Asserting that differences can be resolved through dialogue and political differences should not burden civilians, Qatar's ruling emir said he is open for dialogue to solve the boycott by the four powerful Arab neighbours.
In his first public address since the crisis erupted, Sheikh Tamim bin Hamad Al Thani stressed that he is ready to find a solution to the lingering problem, but within the framework of respect for the sovereignty of each state.
Stating that Qatar is not afraid to correct its errors, the Emir added that "this crisis has helped us identify and overcome the shortcomings and obstacles in determining Qatar's national, political, economic and independent identity."
He also appreciated the spirit of solidarity, harmony and defiance that prevailed among the people of Qatar, both citizens and residents, since the beginning of the blockade imposed by fellow GCC countries.
The nation's leader further assured that day-to-day life in Qatar has continued as normal since the onset of the blockade.
Meanwhile, Saudi Arabia and its allies have now backed down from their list of specific demands which included shutting down the Al Jazeera news network, closing a Turkish military base, cutting ties with the Muslim Brotherhood and with Iran.
Instead now they want Qatar to include commitments to combat terrorism and extremism, and to end acts of provocation and incitement.
Earlier, continuing attempts to diffuse the gulf crisis, U.S. Secretary of State, Rex Tillerson, called on Qatar's Gulf neighbours to take some positive action by lifting their economic blockade on the oil-rich state.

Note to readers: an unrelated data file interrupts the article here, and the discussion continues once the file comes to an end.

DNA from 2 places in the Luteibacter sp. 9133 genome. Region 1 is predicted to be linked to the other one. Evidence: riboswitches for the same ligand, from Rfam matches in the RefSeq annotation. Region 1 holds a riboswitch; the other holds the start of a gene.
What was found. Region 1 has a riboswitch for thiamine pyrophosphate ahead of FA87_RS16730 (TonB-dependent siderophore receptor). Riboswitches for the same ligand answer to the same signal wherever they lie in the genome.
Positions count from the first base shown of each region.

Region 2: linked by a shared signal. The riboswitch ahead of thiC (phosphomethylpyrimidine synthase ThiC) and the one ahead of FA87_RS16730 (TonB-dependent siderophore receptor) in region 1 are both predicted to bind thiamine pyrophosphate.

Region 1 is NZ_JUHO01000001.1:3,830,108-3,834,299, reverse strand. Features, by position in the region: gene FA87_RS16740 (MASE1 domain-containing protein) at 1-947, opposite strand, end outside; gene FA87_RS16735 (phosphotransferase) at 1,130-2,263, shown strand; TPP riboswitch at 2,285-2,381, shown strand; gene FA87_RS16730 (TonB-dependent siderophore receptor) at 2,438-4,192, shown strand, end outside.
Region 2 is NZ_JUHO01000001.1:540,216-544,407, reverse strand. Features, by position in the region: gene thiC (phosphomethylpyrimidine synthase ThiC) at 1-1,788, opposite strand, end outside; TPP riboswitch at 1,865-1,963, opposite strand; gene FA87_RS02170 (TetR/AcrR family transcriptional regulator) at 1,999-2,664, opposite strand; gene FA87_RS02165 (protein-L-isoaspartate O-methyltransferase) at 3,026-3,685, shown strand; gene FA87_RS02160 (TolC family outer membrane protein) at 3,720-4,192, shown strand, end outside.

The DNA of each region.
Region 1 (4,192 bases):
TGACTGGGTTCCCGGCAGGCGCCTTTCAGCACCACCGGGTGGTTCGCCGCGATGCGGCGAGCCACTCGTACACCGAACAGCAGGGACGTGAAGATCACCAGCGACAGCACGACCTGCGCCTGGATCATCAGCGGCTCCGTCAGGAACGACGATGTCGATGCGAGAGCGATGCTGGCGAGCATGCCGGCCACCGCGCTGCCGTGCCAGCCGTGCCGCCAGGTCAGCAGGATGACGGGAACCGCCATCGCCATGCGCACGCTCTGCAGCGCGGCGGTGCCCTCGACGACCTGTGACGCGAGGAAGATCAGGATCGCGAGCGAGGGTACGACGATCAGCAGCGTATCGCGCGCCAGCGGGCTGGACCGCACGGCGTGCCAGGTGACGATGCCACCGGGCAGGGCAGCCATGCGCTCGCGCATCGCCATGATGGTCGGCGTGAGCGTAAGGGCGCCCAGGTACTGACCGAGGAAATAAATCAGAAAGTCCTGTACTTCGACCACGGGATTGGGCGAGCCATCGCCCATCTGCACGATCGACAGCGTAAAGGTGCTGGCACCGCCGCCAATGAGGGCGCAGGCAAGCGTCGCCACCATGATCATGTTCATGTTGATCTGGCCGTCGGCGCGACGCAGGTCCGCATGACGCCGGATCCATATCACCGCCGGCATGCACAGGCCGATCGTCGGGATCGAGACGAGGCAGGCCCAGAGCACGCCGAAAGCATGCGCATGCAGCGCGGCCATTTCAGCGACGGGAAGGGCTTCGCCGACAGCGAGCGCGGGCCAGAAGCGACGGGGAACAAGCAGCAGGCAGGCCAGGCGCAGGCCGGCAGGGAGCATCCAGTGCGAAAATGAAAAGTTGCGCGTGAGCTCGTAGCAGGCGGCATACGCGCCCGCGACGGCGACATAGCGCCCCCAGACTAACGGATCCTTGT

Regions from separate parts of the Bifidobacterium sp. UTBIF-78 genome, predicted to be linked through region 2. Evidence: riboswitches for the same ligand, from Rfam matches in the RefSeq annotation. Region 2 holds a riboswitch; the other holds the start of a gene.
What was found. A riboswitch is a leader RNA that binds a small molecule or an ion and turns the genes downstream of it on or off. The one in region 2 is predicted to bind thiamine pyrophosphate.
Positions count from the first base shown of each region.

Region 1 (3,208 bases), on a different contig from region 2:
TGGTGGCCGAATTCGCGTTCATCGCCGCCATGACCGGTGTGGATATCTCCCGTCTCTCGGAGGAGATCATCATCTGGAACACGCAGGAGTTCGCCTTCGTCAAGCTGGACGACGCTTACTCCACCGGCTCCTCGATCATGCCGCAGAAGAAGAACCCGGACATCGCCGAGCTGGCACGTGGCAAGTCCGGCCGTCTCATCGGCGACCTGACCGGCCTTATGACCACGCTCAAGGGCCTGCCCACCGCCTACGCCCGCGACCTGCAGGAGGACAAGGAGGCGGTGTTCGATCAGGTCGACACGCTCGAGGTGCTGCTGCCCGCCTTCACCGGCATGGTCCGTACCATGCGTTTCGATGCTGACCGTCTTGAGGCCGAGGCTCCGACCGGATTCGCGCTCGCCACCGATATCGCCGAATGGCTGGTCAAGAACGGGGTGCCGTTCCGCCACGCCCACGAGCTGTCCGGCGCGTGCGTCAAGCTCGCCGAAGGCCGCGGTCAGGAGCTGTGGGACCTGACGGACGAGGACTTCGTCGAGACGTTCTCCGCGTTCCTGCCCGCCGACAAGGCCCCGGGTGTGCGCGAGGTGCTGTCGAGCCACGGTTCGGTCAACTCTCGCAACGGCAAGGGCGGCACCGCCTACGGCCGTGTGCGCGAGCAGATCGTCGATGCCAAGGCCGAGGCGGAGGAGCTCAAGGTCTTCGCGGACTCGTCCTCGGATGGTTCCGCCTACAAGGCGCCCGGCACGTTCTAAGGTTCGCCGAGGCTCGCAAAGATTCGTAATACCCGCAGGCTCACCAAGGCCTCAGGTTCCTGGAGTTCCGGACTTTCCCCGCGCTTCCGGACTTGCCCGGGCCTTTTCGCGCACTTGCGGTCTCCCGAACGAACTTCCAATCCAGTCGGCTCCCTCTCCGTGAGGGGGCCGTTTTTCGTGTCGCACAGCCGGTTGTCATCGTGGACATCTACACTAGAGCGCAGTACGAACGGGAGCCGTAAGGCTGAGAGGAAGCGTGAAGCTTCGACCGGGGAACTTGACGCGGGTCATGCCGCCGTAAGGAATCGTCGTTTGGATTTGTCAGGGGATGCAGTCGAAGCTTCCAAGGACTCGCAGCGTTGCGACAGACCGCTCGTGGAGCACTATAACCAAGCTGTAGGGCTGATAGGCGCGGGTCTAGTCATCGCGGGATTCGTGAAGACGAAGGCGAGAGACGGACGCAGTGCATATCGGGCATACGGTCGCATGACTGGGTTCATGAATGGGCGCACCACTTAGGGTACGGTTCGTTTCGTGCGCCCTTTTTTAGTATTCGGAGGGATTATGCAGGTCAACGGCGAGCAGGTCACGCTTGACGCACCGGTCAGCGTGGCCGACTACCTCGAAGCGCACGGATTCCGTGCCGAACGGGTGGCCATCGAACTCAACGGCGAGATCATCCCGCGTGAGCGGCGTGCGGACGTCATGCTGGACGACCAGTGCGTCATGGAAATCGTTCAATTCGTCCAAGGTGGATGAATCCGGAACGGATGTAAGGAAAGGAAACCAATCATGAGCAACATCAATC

"I hope as a sign of good faith they will lift that blockade. That would be a positive development," the Guardian quoted Tillerson as saying.
Earlier this week, the UAE said it expected an extended impasse in the ongoing dispute and gave no indication of lifting the blockade to let dialogue begin.
Last week, Tillerson praised Qatar for becoming the first state in the region to sign a new memorandum of understanding with Washington on tracking the flow of terrorist financing.
Speaking in Washington on Friday, he said Qatar had been aggressive in implementing the agreement to address concerns over terrorism and terror financing.
"So we are satisfied with the effort they are putting it forward. I think they have also indicated a willingness to sit with the four parties and negotiate and discuss the four demands. They have indicated that the sovereignty and dignity of all five countries most be preserved," Tillerson said.
Tillerson pressed on saying that would be "a good sign" if the four countries lifted their blockade, which has closed air routes, land border, forced Qatar to arrange emergency food supplies from elsewhere.